[This week] we announced Channel Splitting, where we were able to take call center recordings — two recordings, one of the agent and one of the customer — in the same file, split out the channel, transcribe them both independently, and merge the transcripts together. You get a single file out, and then you can take that and you can pass it off to Comprehend to find out what’s going on the in the conversation and what people were talking about. You can also run compliance checks to see if contact center agents are saying scripts exactly as they’re designed to be said.

From an efficiency perspective, large contact centers are expensive and difficult for most organizations to run, and from Lex through to the management, compliance, analytics, and insight you can get from the data there, we think they’re a really compelling AWS use case.

VentureBeat: Shifting gears a bit. You mentioned inclusion a bit earlier, and as you probably know, with respect to computer vision, we’ve got a long way to go — facial recognition is an especially difficult thing for developers and infrastructure providers to get right. So how do you think it might be tackled? How can we improve these algorithms that, for example, appear to be biased against people of color and certain ethnicities and races?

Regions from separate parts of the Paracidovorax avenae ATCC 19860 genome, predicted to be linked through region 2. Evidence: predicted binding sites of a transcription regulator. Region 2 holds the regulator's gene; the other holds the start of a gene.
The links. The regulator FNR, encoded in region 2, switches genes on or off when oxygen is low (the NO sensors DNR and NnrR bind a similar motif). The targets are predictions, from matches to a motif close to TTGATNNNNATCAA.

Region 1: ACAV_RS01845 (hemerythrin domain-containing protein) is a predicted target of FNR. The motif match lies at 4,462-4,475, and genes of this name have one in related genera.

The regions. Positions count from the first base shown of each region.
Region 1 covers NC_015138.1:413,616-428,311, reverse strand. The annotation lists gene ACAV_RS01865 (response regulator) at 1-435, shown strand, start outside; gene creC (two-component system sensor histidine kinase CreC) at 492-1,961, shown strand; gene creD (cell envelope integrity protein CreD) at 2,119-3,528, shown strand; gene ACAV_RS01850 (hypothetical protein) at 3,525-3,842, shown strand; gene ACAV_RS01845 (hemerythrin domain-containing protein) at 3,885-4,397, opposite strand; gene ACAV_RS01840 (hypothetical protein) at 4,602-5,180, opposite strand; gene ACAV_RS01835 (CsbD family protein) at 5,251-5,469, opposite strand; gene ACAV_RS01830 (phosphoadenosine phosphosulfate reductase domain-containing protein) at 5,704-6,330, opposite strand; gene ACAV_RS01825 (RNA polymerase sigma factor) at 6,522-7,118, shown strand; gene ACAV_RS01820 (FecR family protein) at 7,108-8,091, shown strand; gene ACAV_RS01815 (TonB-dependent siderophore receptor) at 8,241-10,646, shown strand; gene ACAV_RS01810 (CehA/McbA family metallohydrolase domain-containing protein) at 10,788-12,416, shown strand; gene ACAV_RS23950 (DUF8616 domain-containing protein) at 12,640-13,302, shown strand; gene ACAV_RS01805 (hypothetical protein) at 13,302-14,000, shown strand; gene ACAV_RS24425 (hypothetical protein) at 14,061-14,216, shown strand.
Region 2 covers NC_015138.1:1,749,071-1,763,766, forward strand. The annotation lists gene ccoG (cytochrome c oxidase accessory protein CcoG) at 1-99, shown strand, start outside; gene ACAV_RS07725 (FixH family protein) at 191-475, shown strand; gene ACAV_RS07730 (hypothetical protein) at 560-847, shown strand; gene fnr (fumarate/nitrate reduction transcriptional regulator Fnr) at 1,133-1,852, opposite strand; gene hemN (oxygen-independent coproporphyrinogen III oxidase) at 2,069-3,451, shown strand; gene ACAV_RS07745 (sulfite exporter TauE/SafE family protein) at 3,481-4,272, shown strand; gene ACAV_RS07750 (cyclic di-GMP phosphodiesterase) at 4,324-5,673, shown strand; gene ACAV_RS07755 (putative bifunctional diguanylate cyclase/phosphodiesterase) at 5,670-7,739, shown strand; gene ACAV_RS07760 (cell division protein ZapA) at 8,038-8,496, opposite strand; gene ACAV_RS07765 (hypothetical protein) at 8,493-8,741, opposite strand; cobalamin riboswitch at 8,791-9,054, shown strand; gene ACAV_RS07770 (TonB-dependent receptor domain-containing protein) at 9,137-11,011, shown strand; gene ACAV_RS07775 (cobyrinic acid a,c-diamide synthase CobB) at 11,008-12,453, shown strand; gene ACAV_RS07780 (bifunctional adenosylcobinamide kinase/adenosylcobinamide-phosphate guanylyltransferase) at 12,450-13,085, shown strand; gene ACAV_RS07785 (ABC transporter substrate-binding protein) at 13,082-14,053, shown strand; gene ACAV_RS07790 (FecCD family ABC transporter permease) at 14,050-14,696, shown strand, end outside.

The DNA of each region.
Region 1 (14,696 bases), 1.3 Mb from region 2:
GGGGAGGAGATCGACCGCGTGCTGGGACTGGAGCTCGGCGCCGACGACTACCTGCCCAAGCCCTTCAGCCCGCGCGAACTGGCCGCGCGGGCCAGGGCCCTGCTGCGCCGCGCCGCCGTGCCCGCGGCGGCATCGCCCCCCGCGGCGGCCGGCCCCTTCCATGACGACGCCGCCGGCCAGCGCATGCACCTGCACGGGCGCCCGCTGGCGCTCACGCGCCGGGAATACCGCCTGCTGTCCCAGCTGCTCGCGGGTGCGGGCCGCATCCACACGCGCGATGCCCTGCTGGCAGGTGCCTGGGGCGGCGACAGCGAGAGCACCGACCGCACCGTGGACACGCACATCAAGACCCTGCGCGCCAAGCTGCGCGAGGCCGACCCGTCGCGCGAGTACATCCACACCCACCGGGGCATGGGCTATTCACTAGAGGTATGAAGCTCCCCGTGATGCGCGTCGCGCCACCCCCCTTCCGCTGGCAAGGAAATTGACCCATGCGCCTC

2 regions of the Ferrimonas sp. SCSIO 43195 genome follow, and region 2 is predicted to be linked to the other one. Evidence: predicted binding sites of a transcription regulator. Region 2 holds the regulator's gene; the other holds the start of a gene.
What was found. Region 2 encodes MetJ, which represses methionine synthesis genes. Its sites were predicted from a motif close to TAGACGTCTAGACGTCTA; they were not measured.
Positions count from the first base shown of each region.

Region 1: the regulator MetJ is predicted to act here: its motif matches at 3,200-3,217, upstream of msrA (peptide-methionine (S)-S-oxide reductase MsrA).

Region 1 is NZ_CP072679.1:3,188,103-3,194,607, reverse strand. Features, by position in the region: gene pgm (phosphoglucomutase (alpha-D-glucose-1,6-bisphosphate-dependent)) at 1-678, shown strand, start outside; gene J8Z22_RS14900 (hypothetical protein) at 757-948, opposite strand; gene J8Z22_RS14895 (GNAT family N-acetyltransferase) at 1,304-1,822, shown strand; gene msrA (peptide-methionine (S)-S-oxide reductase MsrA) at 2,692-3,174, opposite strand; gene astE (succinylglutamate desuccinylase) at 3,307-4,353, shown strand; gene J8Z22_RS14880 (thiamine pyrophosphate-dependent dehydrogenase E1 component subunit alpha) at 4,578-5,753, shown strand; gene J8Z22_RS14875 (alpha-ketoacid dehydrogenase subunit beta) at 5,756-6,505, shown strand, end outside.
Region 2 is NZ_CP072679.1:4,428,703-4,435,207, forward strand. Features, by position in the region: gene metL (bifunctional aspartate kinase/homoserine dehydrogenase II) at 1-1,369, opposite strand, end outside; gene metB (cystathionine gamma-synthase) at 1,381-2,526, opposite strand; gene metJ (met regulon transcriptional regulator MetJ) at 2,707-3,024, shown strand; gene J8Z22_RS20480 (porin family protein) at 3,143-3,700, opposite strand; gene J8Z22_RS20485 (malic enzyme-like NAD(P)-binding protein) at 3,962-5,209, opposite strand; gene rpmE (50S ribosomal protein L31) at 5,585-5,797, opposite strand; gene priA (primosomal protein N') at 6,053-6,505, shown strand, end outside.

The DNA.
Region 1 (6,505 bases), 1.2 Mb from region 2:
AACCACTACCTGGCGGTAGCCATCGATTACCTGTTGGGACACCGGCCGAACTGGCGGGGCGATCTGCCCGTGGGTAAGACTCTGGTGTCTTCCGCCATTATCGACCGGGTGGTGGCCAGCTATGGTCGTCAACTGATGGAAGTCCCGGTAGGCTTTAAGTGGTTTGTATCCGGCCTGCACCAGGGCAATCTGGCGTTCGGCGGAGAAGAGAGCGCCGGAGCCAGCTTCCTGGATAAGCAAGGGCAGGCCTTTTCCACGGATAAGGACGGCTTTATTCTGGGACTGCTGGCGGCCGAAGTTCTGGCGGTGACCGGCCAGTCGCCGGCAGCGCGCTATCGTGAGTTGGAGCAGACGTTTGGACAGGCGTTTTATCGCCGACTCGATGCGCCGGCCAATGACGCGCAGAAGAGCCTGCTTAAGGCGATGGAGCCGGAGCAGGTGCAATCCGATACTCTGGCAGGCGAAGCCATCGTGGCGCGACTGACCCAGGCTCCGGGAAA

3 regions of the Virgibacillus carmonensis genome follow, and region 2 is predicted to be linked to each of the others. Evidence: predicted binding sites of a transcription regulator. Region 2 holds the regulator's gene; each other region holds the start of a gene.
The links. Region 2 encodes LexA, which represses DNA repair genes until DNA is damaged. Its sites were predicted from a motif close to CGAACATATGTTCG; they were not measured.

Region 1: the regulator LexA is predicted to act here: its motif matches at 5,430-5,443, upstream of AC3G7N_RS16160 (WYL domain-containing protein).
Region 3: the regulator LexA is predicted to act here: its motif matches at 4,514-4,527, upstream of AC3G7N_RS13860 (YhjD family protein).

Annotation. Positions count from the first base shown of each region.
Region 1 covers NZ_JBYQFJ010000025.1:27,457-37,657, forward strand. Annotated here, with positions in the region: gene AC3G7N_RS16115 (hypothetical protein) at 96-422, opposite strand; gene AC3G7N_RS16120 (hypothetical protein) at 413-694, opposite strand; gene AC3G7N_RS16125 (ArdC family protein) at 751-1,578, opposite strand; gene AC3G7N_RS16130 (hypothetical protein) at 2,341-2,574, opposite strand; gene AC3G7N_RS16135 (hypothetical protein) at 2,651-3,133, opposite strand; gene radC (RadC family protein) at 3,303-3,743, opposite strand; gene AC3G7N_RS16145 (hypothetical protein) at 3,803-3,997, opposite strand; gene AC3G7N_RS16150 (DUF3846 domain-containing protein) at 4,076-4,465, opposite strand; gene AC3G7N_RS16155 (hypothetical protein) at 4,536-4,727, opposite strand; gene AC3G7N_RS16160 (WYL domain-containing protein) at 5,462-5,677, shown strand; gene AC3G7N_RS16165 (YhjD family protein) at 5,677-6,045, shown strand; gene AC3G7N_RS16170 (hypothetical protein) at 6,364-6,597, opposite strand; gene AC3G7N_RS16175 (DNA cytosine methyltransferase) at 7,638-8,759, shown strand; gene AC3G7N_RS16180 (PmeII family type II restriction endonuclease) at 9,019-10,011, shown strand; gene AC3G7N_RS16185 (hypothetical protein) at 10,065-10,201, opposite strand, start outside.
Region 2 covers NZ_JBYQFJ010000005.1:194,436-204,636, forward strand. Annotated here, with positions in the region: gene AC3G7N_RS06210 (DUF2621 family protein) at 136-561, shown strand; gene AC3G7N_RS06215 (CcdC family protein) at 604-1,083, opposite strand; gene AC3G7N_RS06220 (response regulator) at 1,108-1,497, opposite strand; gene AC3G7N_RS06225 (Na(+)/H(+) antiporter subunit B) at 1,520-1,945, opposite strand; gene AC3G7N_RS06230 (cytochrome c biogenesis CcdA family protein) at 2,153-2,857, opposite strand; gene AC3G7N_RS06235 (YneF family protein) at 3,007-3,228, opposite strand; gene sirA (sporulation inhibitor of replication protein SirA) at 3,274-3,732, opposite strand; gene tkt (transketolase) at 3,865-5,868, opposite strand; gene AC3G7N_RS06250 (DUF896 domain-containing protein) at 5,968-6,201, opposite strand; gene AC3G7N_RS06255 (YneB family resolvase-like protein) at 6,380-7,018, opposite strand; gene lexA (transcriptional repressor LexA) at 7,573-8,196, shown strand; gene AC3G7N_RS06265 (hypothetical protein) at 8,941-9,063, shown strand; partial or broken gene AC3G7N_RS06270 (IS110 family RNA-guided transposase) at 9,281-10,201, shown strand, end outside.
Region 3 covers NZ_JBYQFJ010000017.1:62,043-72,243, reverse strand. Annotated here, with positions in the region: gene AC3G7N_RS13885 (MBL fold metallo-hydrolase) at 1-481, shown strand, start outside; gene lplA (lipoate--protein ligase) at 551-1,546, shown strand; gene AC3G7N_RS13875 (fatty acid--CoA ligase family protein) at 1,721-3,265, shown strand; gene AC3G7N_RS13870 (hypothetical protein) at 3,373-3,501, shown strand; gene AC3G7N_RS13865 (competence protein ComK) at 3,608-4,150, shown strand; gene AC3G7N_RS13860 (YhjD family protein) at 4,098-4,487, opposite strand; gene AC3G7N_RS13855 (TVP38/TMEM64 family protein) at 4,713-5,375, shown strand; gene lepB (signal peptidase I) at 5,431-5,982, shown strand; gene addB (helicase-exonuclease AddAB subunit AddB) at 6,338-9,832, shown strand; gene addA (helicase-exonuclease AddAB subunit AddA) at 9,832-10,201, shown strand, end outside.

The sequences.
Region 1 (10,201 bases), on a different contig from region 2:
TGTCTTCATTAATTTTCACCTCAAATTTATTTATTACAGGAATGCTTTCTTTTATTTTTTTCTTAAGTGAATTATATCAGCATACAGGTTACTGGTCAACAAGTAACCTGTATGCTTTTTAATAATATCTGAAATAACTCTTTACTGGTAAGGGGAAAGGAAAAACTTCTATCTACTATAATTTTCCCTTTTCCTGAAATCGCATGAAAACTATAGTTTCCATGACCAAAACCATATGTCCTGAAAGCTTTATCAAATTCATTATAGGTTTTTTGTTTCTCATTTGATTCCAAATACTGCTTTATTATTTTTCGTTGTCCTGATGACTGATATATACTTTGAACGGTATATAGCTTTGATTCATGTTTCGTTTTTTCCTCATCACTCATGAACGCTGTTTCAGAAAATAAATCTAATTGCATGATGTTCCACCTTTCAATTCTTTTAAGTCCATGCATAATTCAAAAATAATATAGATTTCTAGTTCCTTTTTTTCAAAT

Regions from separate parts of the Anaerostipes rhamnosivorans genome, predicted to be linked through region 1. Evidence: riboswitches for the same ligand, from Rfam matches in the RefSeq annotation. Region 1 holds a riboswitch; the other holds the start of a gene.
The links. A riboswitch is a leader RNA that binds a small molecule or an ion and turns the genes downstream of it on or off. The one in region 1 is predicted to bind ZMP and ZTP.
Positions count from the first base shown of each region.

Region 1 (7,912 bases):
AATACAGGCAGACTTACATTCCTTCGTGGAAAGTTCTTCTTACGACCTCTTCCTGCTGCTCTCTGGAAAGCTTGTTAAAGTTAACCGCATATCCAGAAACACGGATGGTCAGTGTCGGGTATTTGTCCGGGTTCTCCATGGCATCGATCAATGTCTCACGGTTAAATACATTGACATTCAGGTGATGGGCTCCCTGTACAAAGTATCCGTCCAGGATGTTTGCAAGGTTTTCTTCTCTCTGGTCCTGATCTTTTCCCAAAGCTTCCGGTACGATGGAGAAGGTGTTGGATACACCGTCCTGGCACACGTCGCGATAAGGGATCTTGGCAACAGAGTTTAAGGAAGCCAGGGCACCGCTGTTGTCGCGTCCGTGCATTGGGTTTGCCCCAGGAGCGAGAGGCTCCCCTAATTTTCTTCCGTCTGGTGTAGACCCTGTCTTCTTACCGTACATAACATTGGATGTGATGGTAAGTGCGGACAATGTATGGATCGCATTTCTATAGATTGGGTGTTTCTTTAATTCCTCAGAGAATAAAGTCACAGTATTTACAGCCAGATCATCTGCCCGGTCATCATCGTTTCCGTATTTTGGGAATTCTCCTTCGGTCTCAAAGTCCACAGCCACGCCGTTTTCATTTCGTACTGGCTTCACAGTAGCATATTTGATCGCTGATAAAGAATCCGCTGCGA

Wood: It’s the classic example of garbage in, garbage out. If you’re not really careful about where you get your data from and if you accidentally with good intentions introduce some selection criteria on the data in the perfect representative set, you’re going to introduce inaccuracies. The good news is that with machine learning, you can identify, measure, and systematically reduce those inaccuracies.

One of the key benefits of our services like SageMaker is the quicker you can train and retain models, the quicker you can identify areas of accuracy and start to narrow down the inaccuracies. So in that respect, any investment that we make, such as SageMaker Streaming Algorithms, contributes to spinning that flywheel faster and allows developers to iterate and build more sophisticated models that overcome some of the noise inside the data.

Basically, investment in our frameworks allows developers to build more sophisticated models, train models more quickly, and operate more efficiently in a production environment. All of it helps.